Cutaneous Squamous Cell Carcinoma in the Cat
Does your cat have white-haired areas on the tips of his ears or nose?
White-haired cats, or those that have white-haired areas on their face or ears, are predisposed for the development of cutaneous squamous cell carcinoma (SCC). In fact, white cats are are 13 times more likely to develop squamous cell carcinoma than are cats of any different color.
SCC is a prime example of an environmental cancer in cats. This particular tumor is triggered by sunlight. Specifically, the ultraviolet, or UV, irradiation in sunlight is directly responsible for this tumor’s development. Squamous cell carcinoma characteristically starts out as an inflammatory lesion that evolves into the ulcerative and necrotic neoplasia known as squamous cell carcinoma.
Diagnosis is made through biopsy and subsequent histopathology of the affected tissue.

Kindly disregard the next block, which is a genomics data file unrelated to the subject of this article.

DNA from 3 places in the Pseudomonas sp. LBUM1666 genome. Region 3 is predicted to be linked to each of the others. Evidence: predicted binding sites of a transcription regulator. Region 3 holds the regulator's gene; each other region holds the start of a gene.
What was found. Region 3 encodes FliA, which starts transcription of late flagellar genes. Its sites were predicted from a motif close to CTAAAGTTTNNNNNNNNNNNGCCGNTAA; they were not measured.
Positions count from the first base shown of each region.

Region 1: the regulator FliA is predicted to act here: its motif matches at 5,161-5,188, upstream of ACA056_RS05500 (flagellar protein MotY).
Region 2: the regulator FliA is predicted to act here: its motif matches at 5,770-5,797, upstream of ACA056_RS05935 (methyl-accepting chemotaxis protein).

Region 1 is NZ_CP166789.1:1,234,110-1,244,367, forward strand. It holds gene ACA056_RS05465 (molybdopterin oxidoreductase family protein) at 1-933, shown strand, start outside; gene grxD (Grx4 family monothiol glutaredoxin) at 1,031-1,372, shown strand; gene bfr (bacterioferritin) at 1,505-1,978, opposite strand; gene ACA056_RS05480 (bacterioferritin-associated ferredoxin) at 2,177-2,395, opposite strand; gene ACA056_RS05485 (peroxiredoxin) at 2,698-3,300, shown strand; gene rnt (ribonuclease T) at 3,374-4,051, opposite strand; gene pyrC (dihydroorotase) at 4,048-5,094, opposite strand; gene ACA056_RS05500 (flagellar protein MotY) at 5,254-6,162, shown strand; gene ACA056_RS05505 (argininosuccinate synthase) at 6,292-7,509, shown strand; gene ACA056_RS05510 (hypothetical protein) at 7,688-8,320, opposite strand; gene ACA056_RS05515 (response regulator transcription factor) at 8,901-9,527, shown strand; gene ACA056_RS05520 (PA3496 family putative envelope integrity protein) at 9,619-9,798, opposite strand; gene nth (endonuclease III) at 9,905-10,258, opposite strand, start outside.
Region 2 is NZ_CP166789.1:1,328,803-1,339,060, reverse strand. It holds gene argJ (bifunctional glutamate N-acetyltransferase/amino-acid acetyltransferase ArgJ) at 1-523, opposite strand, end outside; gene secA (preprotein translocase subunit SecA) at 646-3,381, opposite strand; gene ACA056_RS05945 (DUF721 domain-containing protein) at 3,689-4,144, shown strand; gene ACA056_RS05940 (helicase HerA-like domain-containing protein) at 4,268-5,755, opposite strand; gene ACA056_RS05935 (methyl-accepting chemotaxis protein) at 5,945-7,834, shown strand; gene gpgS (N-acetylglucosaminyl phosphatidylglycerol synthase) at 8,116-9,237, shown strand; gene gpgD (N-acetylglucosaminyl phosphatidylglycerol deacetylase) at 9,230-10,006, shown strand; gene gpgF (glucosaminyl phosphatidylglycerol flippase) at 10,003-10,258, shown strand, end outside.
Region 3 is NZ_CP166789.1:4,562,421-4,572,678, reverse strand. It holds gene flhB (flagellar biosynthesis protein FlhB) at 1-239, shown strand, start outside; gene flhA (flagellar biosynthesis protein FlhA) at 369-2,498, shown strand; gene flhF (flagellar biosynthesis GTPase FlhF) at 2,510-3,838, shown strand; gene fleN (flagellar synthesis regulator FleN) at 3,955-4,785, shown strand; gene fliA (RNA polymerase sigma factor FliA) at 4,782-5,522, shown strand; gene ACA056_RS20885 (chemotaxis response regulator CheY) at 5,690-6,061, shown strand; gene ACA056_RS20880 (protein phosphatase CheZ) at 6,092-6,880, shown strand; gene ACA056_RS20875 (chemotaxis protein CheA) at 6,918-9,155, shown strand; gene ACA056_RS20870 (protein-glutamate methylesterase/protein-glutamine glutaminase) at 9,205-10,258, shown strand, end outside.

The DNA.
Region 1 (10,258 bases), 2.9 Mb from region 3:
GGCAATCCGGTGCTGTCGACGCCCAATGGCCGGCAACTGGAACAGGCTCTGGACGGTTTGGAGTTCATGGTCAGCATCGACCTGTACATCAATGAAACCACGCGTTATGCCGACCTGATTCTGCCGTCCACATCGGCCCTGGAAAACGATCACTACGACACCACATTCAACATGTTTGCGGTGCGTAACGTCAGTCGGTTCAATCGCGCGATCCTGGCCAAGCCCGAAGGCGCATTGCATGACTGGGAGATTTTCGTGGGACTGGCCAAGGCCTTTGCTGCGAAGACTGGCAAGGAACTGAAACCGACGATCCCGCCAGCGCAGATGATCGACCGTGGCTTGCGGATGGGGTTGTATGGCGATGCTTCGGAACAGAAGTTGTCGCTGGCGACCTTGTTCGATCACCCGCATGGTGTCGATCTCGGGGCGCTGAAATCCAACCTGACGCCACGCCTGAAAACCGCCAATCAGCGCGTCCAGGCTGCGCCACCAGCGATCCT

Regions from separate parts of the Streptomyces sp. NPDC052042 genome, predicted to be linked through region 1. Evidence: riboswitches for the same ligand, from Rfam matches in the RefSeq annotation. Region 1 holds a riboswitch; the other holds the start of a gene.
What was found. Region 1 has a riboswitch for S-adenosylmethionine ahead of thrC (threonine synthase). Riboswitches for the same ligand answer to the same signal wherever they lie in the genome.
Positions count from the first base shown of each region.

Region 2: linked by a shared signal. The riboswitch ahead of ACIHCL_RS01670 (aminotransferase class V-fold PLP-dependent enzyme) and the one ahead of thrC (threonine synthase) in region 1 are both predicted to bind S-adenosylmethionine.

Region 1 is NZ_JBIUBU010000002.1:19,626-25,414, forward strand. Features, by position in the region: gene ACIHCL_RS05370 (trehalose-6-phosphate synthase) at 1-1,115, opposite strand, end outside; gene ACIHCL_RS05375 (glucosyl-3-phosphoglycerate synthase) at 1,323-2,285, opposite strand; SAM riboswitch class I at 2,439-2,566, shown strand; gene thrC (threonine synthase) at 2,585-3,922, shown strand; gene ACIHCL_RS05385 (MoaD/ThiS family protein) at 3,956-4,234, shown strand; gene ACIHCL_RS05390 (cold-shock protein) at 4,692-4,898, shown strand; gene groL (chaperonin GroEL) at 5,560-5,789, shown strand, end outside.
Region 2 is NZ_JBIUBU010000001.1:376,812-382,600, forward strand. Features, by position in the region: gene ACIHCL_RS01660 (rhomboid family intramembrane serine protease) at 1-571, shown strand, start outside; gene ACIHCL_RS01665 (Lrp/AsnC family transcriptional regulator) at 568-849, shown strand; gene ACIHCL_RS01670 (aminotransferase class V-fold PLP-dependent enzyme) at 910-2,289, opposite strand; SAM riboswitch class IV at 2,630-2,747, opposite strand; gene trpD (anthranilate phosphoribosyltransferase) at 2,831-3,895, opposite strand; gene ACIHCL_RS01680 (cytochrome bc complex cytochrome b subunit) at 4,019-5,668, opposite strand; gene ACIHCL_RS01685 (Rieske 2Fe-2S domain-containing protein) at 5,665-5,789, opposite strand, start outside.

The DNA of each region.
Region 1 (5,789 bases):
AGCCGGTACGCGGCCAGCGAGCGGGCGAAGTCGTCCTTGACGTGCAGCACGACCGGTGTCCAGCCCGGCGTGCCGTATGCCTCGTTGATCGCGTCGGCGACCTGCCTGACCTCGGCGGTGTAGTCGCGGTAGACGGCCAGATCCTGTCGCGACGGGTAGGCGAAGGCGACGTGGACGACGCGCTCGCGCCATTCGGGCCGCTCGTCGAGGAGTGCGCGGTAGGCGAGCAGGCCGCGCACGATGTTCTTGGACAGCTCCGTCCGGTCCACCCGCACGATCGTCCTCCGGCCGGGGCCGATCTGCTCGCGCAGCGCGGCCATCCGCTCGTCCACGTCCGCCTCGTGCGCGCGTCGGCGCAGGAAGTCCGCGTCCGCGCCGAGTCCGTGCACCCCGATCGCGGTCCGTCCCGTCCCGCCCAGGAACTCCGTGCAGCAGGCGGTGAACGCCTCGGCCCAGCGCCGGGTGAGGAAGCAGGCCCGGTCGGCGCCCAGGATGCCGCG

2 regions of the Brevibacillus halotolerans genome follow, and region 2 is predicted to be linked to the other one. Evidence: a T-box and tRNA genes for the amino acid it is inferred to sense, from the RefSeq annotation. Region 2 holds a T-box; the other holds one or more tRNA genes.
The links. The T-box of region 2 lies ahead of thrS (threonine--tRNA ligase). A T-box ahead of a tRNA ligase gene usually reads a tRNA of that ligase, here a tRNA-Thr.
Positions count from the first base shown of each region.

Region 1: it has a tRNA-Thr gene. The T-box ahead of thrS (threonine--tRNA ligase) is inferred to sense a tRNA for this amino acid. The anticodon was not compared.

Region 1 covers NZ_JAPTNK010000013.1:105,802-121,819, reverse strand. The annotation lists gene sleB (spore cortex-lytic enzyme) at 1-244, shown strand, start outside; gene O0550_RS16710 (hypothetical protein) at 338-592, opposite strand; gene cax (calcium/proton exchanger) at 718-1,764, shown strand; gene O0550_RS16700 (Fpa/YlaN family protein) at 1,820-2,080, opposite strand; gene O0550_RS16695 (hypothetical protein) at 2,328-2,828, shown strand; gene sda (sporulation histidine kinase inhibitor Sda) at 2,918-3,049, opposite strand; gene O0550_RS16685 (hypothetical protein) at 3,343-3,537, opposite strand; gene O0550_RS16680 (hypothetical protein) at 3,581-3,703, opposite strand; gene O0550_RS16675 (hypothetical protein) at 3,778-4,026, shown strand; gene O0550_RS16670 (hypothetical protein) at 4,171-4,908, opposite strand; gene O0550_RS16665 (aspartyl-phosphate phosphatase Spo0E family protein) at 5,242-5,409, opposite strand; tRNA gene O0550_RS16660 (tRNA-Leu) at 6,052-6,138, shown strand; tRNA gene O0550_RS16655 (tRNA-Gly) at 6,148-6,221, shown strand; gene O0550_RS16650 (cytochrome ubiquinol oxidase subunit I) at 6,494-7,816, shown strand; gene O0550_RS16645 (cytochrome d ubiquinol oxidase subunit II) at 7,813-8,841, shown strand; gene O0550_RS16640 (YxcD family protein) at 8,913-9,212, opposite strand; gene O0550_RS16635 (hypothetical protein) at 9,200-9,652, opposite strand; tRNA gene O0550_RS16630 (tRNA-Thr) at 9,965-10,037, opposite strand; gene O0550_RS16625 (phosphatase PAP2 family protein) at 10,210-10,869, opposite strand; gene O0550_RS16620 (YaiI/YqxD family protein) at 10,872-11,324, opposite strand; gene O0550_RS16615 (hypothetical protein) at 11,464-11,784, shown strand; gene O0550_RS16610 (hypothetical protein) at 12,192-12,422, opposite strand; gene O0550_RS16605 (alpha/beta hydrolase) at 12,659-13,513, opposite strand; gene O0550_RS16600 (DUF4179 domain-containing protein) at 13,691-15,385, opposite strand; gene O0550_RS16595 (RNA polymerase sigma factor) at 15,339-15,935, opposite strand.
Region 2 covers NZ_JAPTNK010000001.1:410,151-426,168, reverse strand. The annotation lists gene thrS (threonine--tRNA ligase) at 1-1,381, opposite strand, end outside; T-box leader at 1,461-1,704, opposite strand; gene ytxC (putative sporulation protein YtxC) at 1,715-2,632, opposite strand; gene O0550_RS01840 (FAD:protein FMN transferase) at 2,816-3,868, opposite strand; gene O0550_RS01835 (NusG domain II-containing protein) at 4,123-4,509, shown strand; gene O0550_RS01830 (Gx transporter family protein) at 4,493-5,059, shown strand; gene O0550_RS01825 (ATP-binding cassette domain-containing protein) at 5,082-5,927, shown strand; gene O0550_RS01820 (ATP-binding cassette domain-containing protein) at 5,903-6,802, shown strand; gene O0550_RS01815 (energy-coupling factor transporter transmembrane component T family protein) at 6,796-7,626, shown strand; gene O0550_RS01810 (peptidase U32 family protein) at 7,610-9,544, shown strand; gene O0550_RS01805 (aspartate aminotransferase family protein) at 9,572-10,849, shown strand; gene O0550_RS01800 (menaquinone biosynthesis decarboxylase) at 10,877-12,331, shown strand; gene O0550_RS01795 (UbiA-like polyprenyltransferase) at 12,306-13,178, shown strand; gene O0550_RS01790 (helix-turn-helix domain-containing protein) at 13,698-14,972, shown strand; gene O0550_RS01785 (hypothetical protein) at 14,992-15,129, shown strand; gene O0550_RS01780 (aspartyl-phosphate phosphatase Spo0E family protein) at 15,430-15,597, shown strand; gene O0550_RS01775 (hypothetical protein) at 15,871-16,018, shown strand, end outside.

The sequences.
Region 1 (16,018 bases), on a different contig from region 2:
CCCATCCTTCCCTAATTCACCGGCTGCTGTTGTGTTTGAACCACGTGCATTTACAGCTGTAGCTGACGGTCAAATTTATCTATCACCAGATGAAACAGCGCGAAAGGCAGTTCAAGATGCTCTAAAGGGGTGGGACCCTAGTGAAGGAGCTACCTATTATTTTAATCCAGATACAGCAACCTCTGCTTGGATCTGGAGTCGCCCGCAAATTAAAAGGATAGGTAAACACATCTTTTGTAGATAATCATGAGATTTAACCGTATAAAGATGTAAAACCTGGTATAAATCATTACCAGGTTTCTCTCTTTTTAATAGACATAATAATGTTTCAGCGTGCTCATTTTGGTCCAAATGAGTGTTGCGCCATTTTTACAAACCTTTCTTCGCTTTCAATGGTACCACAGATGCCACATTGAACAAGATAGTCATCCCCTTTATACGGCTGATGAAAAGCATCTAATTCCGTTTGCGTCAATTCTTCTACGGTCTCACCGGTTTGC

The primary course of treatment is surgical excision, although radiation and cryotherapy have also been successful. Wide surgical margins should be obtained whenever possible. When present on ear tips the ears can be trimmed, and in that location may be curative. Squamous cell carcinoma of the nose is harder to obtain good surgical margins that prove to be curative, and therefore reoccurrence is more likely. Further exposure to sunlight should be limited whenever possible. Sun screens are available, although bringing the cat inside is best to assure limited exposure to solar radiation.
Morrison, Wallace. Cancer in Dogs and Cats. Lippincott, Williams & Wilkins. 1998. Pp. 36-37.